greendog asked 10 months ago

    Hello Greendog. No - the phased approach would mean two, shorter construction phases separated by 15-20 years.

  • When one considers the 40-years of 'disruption' that Curtis Road-area residents have had to put up with since the current system went in, isn't the temporary traffic and noise disruption a temporary drop-in-the-bucket, none of which will impact any one neighbourhood throughout the entire duration of the project, no matter which of the three route options is eventually selected? Even each the phased-option separate projects will be phased, in terms of traffic and noise, correct? And the phased option may mean 15-20 years between the disruptions caused by the two projects, correct?

    greendog asked 10 months ago

    Hello Greendog: Yes, generally construction will move as the work progresses, particularly in areas/options using cut-and-cover techniques, which is why they’ve been marked as ‘medium’ impact. For the tunneling options/areas, there are areas where the disruption will be longer due to laydown area requirements (the pipe has to be assembled before being fed underground). To reflect the extended length of this disruption those areas are marked as ‘high’ impact in the maps. Yes, the phased option would mean 15-20 years before phases of construction. We encourage you to attend a virtual or in-person open house, or call us to speak with a project team member to ensure we can answer all of your questions about the specific impacts to your community.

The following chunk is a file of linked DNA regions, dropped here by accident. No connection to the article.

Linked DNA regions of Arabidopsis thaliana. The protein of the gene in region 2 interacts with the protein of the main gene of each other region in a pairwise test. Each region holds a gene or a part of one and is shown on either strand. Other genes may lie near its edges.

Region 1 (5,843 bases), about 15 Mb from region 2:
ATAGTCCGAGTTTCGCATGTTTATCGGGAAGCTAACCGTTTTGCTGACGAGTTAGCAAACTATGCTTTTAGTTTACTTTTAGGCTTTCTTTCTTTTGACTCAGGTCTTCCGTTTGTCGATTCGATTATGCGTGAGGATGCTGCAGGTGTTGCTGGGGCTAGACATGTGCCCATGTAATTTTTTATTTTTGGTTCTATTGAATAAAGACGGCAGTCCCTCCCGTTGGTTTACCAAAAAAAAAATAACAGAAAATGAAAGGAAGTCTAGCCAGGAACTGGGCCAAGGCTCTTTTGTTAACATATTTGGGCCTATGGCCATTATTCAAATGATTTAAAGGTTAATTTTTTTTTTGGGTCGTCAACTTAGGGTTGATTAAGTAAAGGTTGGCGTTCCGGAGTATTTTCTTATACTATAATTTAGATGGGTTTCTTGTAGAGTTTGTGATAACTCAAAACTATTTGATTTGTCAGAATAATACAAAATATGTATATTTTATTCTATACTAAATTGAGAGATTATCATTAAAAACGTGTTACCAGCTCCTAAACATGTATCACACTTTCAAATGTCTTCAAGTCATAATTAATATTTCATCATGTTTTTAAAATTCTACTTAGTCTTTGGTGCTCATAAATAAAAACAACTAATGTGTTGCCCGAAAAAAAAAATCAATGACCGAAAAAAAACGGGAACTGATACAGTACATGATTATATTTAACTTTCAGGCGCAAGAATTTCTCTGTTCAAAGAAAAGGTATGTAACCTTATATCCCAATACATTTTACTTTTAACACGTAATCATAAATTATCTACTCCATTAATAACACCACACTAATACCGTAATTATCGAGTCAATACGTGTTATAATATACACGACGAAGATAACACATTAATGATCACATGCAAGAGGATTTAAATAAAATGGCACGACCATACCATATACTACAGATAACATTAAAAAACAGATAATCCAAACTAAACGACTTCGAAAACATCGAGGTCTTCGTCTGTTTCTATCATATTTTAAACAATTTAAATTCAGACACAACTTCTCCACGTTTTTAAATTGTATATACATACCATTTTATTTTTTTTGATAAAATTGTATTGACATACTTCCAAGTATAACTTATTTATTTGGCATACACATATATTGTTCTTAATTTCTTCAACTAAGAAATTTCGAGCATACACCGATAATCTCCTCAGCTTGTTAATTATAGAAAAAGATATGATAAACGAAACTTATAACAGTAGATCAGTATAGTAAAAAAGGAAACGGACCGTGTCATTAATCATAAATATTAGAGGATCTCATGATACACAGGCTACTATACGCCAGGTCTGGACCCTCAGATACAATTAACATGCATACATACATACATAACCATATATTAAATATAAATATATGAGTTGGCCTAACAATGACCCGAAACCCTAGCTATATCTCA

• Does the CVRD have unassailable buy-in from KFN for the route proposed through its lands? Is there any risk of a route alteration around KFN's lands in the future should the phasing option be selected?

    greendog asked 10 months ago

    Hello Greendog:  K’ómoks First Nation (KFN) is a valued partner of the CVRD and there has been extensive discussions about these options, as they relate to crossing of Indian Reserve No. 1 (IR1). A memorandum of understanding between the CVRD and KFN regarding sewer has been approved by both parties, and the KFN supports proceeding to the next phase in conveyance public consultation. With KFN approval, staff recommended to the Sewage Commission in March that Option 4a (a route that avoided IR1) not be considered for further study as it involves significantly higher costs and no discernable benefits compared to the options now on the shortlist